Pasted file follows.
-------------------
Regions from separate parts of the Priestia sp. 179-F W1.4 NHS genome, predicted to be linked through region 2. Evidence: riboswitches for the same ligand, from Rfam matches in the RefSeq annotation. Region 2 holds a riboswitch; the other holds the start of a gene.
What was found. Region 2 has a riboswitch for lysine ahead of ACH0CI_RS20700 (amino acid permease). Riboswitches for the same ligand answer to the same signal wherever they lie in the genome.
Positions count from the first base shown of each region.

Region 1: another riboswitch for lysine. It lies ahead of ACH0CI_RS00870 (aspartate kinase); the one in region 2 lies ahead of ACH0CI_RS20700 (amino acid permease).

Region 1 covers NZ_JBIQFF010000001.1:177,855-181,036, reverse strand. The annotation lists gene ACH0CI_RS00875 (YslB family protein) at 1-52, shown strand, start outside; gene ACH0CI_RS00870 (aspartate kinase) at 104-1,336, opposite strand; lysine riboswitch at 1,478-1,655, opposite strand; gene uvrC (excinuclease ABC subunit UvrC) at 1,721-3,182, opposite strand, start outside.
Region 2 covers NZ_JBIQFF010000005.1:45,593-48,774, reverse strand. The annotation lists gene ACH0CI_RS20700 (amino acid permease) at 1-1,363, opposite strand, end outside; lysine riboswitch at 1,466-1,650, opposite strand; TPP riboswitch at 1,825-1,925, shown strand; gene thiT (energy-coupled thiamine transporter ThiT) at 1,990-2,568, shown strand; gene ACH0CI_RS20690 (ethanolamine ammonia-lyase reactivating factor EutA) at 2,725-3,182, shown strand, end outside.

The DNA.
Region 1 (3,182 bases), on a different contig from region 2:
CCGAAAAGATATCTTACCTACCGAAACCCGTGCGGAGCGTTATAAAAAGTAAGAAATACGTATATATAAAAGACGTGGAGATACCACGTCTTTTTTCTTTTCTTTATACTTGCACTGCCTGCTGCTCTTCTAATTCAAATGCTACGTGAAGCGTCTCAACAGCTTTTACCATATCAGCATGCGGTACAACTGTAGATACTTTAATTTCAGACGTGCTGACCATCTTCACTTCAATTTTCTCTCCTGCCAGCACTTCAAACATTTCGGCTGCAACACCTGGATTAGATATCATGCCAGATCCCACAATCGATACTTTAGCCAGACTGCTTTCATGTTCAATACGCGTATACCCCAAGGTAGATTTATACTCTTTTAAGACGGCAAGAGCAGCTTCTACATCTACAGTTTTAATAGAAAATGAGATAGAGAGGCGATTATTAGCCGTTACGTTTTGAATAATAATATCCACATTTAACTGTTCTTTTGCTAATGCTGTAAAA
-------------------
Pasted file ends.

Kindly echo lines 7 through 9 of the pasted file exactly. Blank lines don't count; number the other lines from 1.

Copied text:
The DNA.
Region 1 (3,182 bases), on a different contig from region 2:
CCGAAAAGATATCTTACCTACCGAAACCCGTGCGGAGCGTTATAAAAAGTAAGAAATACGTATATATAAAAGACGTGGAGATACCACGTCTTTTTTCTTTTCTTTATACTTGCACTGCCTGCTGCTCTTCTAATTCAAATGCTACGTGAAGCGTCTCAACAGCTTTTACCATATCAGCATGCGGTACAACTGTAGATACTTTAATTTCAGACGTGCTGACCATCTTCACTTCAATTTTCTCTCCTGCCAGCACTTCAAACATTTCGGCTGCAACACCTGGATTAGATATCATGCCAGATCCCACAATCGATACTTTAGCCAGACTGCTTTCATGTTCAATACGCGTATACCCCAAGGTAGATTTATACTCTTTTAAGACGGCAAGAGCAGCTTCTACATCTACAGTTTTAATAGAAAATGAGATAGAGAGGCGATTATTAGCCGTTACGTTTTGAATAATAATATCCACATTTAACTGTTCTTTTGCTAATGCTGTAAAA